When starting in e-commerce, it’s common to use an outside shipping company to take care of the day-to-day storage of goods, packaging, and shipment. Beyond the initial 1-3 orders per day, it becomes difficult to manage as a solopreneur, yet borrowing for your new business and taking on a warehouse lease along with employees is often not possible right away.

Nevertheless, once you’ve gotten to grips with your e-commerce venture and profits are building, it’s possible to decide to lease a small warehouse and take over the shipments. Here are some key points to consider when handing shipments internally.

Create Procedures for Everything

Efficiency is the key to warehouse work. Optimize procedures to reduce the time spent on key tasks, especially repetitive ones.

For instance, when two popular products that customers often buy together are situated at opposite ends of the warehouse, it takes longer to bring them together to package them up and ship them out. This isn’t necessarily a problem right away when the orders are still small, but the time inefficiencies multiplied can eventually result in many hours of lost time.

Figure out which products are the best sellers and those that get bought as a package (or offered that way) and position them nearest to the packaging area to minimize movement delays inside the warehouse itself.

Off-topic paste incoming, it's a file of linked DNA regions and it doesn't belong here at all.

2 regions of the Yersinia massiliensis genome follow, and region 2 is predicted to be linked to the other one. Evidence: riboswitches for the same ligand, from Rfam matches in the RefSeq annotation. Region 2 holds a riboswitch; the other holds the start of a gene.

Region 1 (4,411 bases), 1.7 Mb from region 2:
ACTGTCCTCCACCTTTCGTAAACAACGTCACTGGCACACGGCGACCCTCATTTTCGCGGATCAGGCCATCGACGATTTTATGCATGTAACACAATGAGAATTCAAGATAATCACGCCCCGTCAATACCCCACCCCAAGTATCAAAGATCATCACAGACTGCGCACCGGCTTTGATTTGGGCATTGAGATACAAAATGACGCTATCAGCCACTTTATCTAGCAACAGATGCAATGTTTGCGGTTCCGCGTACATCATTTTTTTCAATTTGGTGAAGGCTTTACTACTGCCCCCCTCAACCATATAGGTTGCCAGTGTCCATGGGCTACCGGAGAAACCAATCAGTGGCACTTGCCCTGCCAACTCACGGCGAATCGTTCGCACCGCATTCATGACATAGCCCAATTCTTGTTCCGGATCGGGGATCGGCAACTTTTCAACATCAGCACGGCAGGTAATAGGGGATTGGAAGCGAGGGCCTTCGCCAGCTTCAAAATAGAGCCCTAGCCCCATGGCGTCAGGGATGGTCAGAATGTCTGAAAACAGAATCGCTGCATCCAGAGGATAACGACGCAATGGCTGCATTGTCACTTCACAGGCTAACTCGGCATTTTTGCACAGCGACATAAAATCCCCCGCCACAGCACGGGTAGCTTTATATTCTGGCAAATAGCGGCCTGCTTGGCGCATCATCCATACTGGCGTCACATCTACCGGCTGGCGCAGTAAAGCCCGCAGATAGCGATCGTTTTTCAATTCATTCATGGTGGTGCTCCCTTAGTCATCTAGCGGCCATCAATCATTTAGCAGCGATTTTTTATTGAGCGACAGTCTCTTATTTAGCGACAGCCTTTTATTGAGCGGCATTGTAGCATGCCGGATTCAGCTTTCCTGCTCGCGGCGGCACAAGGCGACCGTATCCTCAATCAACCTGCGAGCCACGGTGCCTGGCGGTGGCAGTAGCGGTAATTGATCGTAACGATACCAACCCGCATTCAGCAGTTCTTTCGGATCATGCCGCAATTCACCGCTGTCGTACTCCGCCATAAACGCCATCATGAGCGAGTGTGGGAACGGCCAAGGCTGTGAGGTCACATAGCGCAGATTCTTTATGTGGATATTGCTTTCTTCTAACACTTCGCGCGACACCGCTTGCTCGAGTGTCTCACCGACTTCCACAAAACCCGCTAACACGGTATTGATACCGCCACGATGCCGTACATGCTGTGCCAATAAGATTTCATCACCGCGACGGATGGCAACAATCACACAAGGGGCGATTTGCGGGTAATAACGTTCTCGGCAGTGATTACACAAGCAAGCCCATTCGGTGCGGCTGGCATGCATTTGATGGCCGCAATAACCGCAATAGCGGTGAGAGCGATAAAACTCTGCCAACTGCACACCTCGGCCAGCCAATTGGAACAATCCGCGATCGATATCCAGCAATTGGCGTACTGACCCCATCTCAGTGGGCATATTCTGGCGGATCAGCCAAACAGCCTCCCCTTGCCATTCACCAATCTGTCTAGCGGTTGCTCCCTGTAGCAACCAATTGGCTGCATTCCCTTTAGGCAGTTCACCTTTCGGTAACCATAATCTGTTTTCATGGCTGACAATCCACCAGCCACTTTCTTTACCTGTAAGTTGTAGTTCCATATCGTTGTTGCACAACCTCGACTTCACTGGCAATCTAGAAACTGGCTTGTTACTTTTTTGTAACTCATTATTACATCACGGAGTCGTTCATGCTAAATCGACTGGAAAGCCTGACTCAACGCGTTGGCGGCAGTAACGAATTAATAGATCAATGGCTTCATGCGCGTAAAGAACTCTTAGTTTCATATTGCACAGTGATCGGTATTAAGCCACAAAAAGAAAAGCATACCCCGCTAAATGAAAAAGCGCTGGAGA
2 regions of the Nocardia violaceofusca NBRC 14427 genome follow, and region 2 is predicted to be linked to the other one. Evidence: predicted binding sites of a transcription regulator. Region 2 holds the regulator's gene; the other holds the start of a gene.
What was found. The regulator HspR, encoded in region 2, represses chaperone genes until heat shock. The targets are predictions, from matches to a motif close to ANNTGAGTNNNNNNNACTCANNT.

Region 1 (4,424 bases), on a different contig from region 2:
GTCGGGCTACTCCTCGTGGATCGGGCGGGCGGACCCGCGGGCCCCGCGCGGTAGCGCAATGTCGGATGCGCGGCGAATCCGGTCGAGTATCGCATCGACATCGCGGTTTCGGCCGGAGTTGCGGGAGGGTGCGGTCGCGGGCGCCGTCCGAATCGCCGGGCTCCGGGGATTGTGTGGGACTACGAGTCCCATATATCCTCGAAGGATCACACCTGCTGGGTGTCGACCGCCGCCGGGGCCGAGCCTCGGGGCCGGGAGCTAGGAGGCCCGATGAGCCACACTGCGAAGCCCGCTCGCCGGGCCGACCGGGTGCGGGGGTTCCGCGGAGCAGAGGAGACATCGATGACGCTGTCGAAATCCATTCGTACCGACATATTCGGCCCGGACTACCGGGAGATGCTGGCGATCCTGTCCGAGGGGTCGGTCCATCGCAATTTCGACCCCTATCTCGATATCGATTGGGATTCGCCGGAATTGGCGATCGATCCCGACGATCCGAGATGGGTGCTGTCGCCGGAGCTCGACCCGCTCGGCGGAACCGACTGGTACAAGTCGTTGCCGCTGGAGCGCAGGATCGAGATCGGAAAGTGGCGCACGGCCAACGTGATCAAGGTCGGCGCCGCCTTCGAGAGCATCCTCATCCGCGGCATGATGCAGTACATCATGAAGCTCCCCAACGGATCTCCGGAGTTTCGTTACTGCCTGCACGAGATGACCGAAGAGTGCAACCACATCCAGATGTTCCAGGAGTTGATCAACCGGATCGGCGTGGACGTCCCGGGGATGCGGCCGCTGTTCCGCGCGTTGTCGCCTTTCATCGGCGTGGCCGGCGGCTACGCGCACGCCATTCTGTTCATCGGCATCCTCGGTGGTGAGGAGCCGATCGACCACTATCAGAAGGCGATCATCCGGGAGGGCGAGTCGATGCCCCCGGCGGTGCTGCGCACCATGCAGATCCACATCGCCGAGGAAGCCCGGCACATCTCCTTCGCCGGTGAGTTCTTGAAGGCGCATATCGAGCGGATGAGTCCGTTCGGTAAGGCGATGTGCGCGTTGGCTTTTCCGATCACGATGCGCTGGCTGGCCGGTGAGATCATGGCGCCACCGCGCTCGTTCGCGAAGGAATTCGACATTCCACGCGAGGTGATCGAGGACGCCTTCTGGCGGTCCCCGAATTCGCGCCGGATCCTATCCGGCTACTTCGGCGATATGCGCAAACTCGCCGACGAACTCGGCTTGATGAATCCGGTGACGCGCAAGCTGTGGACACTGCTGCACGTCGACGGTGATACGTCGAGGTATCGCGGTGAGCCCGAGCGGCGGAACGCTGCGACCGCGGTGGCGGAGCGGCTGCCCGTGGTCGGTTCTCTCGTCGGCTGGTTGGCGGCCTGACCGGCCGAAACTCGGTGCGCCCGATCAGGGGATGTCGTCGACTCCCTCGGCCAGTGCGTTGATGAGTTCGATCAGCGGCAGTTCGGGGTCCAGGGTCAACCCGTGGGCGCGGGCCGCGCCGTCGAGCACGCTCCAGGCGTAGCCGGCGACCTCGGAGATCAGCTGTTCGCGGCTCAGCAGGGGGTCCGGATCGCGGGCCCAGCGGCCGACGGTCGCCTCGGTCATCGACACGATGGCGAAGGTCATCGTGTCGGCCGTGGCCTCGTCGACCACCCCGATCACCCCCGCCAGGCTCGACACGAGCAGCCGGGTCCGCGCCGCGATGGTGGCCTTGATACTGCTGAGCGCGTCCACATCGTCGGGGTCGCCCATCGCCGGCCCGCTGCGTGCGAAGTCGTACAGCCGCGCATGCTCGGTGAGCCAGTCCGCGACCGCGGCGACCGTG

Keep Product Boxes Together

Galvanized stem wire is commonly used in warehouses. It’s designed to package up multiple boxes to keep them together. This avoids a single box falling off from its perch and potentially landing on an employee.

Also, when boxes are stored at ground level, it avoids a box accidentally getting picked up and moved to another area. The fact that they are packaged using wire, perhaps provided by a reliable company like Baling Wire Direct, will give a warehouse worker pause before breaking through the wire to access one of the boxes to move it.

Don’t Let Efficiency Result in Lost Personalization

What many customers may like about your business is that there’s a personal touch. This might mean personally signed “Thank you” cards in every box sent out on delivery or other little extras.

These kinds of things separate a small business from a conglomerate that doesn’t necessarily take the time to do that same thing. Also, if the business has a figurehead that people identify with, then that person adding their signature makes the customer feel like they’re buying more from the person and less from a faceless brand. Turn that to your advantage, even when scaling up operations, as it’s likely to still be a key selling point.

Also, don’t neglect customer service. While your focus might have shifted temporarily to getting a newly leased warehouse operating perfectly, customer service cannot get left behind. Most customers are not fond of the computerization of customer call management. This is also an area where the entrepreneur can provide something more personal where each caller is not getting rushed off the phone to get to the next call waiting. It all helps to separate the business from the crowd.